About two-thirds of the way through the Netflix original film The Holiday Calendar, the film’s protagonist, Abby, sits moping on her couch. Wrapped in a blanket and determined to avoid her real life for just a little while longer, she shoves a cupcake in her mouth and grabs her remote, scrolling down her Netflix homescreen past A Christmas Prince. She eventually settles on watching Christmas Inheritance. The scene is a startlingly meta moment in a movie made to be viewed, well, mostly by people sitting on their couches scrolling through Netflix Christmas movies.
The Holiday Calendar was released on Nov. 2. A few weeks later, on Nov. 16, The Princess Switch — another Netflix original film set at Christmastime — hit the streaming platform. The end of Princess Switch’s second act features a scene in which two of the main characters — Vanessa Hudgens’ Lady Margaret and Nick Sagar’s Kevin — sit down together after a long day to watch a Christmas movie. They choose to watch A Christmas Prince, and the next time we see the duo, Margaret is sobbing at the ending of the Netflix original that sparked so much social media buzz during the 2017 holiday season.
The two scenes in The Holiday Calendar and The Princess Switch confirm something that’s become evident this holiday season: The Netflix Christmas movie cinematic universe is real. To be clear, the characters and storylines do not overlap in the same way as the Marvel Cinematic Universe and their many superheroes — these holiday films are connected not by their narratives but by the simple act of watching a Netflix Christmas movie. Netflix’s producers have turned their characters into direct proxies for the people watching them at home, wrapped in a blanket and looking to escape their lives for a couple hours at a time.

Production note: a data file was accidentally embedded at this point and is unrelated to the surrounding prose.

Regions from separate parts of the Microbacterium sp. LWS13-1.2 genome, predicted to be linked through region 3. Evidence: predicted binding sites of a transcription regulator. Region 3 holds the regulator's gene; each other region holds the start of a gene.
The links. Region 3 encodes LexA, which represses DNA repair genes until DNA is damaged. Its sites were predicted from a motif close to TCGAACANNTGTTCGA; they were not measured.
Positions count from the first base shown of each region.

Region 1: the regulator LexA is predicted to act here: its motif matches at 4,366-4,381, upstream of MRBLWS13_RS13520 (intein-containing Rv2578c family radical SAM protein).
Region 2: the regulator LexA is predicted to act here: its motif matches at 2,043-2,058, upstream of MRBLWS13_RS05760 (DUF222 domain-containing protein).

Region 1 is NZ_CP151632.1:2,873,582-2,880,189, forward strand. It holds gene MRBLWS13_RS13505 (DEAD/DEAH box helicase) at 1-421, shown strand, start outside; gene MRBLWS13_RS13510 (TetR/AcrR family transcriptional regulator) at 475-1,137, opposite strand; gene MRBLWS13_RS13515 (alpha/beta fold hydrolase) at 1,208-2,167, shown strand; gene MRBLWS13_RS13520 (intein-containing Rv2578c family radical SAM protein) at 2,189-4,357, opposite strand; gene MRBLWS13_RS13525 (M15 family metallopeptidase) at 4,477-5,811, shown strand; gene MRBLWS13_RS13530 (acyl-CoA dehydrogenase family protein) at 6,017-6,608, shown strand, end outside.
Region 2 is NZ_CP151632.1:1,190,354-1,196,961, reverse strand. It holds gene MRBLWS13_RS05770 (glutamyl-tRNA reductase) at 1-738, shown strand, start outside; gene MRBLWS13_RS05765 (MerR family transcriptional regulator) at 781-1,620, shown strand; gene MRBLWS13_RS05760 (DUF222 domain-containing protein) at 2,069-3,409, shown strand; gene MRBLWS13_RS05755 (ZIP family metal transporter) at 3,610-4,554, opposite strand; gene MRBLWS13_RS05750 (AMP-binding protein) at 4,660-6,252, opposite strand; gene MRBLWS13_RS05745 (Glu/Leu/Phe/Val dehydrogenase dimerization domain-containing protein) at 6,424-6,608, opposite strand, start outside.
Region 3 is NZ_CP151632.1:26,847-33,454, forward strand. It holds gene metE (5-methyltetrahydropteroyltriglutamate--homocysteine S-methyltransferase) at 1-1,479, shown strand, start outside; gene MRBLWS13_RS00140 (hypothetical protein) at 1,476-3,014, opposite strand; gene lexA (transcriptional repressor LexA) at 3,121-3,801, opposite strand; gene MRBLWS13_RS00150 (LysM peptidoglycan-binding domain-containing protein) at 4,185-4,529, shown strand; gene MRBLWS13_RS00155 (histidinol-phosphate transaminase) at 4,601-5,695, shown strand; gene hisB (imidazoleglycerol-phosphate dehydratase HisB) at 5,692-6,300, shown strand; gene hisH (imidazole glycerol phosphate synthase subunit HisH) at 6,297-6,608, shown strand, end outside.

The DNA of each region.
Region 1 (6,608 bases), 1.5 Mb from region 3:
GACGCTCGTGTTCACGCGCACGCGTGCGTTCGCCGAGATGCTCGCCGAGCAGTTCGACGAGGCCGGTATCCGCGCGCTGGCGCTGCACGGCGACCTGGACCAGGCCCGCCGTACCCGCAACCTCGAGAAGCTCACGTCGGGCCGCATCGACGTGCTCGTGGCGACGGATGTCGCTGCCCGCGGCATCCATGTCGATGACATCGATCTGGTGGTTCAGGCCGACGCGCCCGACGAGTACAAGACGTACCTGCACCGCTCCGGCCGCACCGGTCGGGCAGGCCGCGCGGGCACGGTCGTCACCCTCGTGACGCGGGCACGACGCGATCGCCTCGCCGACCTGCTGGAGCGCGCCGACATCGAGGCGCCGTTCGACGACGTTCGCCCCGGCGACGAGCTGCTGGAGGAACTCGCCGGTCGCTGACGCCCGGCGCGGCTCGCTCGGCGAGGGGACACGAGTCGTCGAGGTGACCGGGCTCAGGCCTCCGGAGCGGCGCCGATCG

Netflix is hardly the first to traffic in Christmas movies. Lifetime has done them for years, and the Hallmark Channel has long been legendary for its holiday filmography. Hallmark’s Christmas oeuvre runs particularly deep, with dozens of movies bearing incredible names like A Very Merry Mix-Up, Window Wonderland, Moonlight & Mistletoe, Crown for Christmas, Fir Crazy, and Meet the Santas. (There are non-Christmas holiday movies, too, including When Sparks Fly, a 4th of July movie starring Meghan Markle.) Very many of the Christmas movies star Lacey Chabert. Almost all of them follow the same general blueprint that Netflix is now adopting for their Christmas fare: There is a woman who is maybe a little lost and striving for something new in her life, and a man/family/small American town/fictional European country helps her find her way. Sometimes the woman ends up a princess; sometimes she ends up having sex with a ghost. Usually there is a speech about the emotional meaning of the holiday involved, and maybe the implication that one of the characters may secretly be Santa.
If the sheer number of made-for-TV Christmas movies in existence (Holiday in Handcuffs! Merry Kissmas!) is any indication, the formula behind them is a winning one. The past year has seen us watching Netflix learn that lesson in real time.
When A Christmas Prince debuted in 2017, the official Netflix Twitter account tweeted that there had been 53 people who’d watched A Christmas Prince every day for 18 days in a row. The tweet was a joke (one that not everyone took kindly to), but it was a telling one. Netflix’s general policy is to avoid publicly releasing viewership statistics, but the company — or at least someone on its social media team — seems to have wanted it known that people were becoming obsessed with A Christmas Prince in a very specific way. "This information represents overall viewing trends,” a Netflix statement about the tweet said in 2017. Viewers were finding comfort in the movie, tweeting about it in droves, and allegedly revisiting it multiple times within a short time period.
Netflix was ready and eager to repeat the success of A Christmas Prince in 2018. The Holiday Calendar, The Princess Switch, and A Christmas Prince: The Royal Wedding were all filmed this year. And all three films hit the streaming service in November, right around the time Christmas music and twinkle lights popped back up in so many homes.